Absolutely phenomenal film about the things we like to remember and the things we can't help but forget. Time and memory, the past and present, dream and reality flowing in and out of each other, flirting at the edges, eventually sharing the same frame. Every time I watch a new Obayashi film I feel invigorated, like I have this fresh love for the medium. I don't think we deserve a filmmaker as good as him.
Something like an Ozu-ish live-action cartoon, still and balanced setups disrupted by wild physicality. One of the best films about the ways in which children interpret wartime trauma and nationalistic fervor through play. The ending is devastating and profoundly haunting. Obayashi is a master of masters.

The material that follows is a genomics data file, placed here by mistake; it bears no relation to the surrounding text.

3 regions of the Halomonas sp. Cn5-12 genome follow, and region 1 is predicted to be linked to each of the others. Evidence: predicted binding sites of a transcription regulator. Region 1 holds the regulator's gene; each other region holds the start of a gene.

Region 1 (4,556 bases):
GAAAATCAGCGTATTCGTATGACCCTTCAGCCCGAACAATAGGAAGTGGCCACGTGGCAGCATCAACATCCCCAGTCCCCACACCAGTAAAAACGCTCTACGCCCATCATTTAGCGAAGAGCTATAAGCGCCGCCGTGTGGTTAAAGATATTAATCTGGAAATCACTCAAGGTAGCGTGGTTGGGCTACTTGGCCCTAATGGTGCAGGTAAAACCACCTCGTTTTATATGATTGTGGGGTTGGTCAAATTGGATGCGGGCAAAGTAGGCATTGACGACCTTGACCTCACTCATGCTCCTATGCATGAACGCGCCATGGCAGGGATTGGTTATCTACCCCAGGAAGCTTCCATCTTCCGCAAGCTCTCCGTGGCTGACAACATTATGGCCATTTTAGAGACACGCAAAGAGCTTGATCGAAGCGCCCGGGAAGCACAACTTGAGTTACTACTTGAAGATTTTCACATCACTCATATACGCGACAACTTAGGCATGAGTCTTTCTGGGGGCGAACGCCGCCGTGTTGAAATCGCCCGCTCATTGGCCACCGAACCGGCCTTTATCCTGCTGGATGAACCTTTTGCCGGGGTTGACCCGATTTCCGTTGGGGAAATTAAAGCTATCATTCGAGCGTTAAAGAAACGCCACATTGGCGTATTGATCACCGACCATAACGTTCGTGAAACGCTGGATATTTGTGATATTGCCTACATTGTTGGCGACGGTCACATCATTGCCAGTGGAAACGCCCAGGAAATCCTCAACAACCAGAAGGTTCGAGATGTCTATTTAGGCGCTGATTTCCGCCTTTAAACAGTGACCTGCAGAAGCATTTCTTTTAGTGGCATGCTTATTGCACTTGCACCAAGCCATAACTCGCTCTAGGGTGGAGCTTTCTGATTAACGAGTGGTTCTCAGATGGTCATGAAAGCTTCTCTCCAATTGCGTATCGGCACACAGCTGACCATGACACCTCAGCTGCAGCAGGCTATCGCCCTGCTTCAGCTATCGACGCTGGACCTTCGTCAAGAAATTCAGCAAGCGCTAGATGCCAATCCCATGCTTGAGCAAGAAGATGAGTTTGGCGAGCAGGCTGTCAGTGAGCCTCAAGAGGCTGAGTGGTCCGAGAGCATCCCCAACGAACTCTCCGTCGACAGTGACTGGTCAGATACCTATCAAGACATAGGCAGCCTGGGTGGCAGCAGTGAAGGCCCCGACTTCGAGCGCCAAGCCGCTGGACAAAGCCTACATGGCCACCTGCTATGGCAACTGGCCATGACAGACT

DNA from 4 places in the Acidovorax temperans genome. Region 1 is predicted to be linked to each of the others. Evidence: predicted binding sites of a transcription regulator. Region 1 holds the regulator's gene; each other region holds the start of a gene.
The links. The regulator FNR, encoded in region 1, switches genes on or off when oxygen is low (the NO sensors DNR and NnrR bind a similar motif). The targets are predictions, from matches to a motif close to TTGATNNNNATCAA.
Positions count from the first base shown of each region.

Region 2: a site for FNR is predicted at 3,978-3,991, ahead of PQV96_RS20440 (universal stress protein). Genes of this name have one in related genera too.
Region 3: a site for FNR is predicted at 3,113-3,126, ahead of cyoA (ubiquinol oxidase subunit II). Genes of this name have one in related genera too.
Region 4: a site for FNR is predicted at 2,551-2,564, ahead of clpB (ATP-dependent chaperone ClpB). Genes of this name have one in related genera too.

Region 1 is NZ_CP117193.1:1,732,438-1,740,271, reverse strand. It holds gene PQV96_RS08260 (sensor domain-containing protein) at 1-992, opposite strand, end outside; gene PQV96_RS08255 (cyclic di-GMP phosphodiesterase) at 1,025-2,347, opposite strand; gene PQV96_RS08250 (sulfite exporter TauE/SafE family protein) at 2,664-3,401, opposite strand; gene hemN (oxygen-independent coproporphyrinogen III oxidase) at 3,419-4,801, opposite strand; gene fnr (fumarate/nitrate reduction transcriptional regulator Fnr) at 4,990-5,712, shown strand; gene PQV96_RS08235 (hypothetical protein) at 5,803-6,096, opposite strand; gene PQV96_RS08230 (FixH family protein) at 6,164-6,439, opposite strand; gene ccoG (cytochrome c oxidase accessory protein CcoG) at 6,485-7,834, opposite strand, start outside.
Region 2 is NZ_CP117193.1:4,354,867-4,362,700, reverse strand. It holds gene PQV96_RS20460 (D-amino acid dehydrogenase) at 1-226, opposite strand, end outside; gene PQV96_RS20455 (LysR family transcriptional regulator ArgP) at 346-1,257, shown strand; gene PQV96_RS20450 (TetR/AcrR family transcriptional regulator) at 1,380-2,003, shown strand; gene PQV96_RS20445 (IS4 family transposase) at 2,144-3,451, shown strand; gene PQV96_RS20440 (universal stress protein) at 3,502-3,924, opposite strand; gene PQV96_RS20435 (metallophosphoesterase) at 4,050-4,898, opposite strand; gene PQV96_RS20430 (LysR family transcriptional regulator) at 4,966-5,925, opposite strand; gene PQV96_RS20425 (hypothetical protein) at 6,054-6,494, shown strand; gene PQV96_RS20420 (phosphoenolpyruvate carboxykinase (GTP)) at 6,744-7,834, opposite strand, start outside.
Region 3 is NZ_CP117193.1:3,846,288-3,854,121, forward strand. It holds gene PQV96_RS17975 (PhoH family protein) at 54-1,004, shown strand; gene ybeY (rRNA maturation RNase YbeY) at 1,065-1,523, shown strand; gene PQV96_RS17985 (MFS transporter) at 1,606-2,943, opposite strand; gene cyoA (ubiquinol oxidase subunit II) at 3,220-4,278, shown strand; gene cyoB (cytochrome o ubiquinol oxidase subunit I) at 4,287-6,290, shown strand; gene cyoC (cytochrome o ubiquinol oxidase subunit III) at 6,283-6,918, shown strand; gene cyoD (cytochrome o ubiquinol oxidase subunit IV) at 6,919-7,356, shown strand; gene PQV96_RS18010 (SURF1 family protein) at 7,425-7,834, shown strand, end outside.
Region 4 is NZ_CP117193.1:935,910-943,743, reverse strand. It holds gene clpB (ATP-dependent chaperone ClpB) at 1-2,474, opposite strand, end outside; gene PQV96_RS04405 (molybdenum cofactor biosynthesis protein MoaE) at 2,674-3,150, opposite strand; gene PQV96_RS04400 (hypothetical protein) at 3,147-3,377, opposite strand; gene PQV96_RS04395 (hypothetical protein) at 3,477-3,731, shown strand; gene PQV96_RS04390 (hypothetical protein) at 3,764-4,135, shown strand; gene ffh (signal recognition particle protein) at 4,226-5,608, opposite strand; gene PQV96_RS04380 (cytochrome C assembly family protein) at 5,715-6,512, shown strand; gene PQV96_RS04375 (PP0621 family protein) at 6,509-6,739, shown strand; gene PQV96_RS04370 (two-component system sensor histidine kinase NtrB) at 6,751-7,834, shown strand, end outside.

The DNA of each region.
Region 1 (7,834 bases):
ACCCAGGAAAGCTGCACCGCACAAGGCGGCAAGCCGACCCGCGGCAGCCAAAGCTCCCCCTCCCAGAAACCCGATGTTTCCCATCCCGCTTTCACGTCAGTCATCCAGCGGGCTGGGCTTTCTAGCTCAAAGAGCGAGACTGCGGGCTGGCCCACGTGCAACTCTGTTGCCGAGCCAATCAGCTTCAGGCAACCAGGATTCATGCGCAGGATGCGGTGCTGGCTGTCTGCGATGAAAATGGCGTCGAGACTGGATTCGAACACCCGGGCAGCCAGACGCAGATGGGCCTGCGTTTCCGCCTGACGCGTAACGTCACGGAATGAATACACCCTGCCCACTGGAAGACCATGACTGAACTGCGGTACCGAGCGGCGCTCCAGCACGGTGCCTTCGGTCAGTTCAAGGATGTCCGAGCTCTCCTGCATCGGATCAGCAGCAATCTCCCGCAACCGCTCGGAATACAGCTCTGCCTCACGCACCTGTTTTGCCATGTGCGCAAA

The real battle royale this summer isn't between Batman and Superman, or between Captain America and Iron Man, or between the X-Men and the purple guy. It's over the soul of blockbuster cinema. Marvel has clearly staked its claim, and DC announced its own perspective rather loudly a few months ago. The latter made a film which, while admittedly convoluted, was at least a stab at something grandiose and new. It didn't make logical sense, but it felt like it…
This review may contain spoilers. I can handle the truth.
In my review of Captain America: Civil War two years ago, I likened the MCU to a bottomless pit. These movies, even the fun ones, ultimately fail because none of them can end. They can't tell complete stories, always forced to conclude with a tease of continuation. It's been ten years since the jump into the pit, and we've just kept on falling. Infinity War was marketed with the promise of finally hitting bottom. Hilariously, they couldn't even pull that…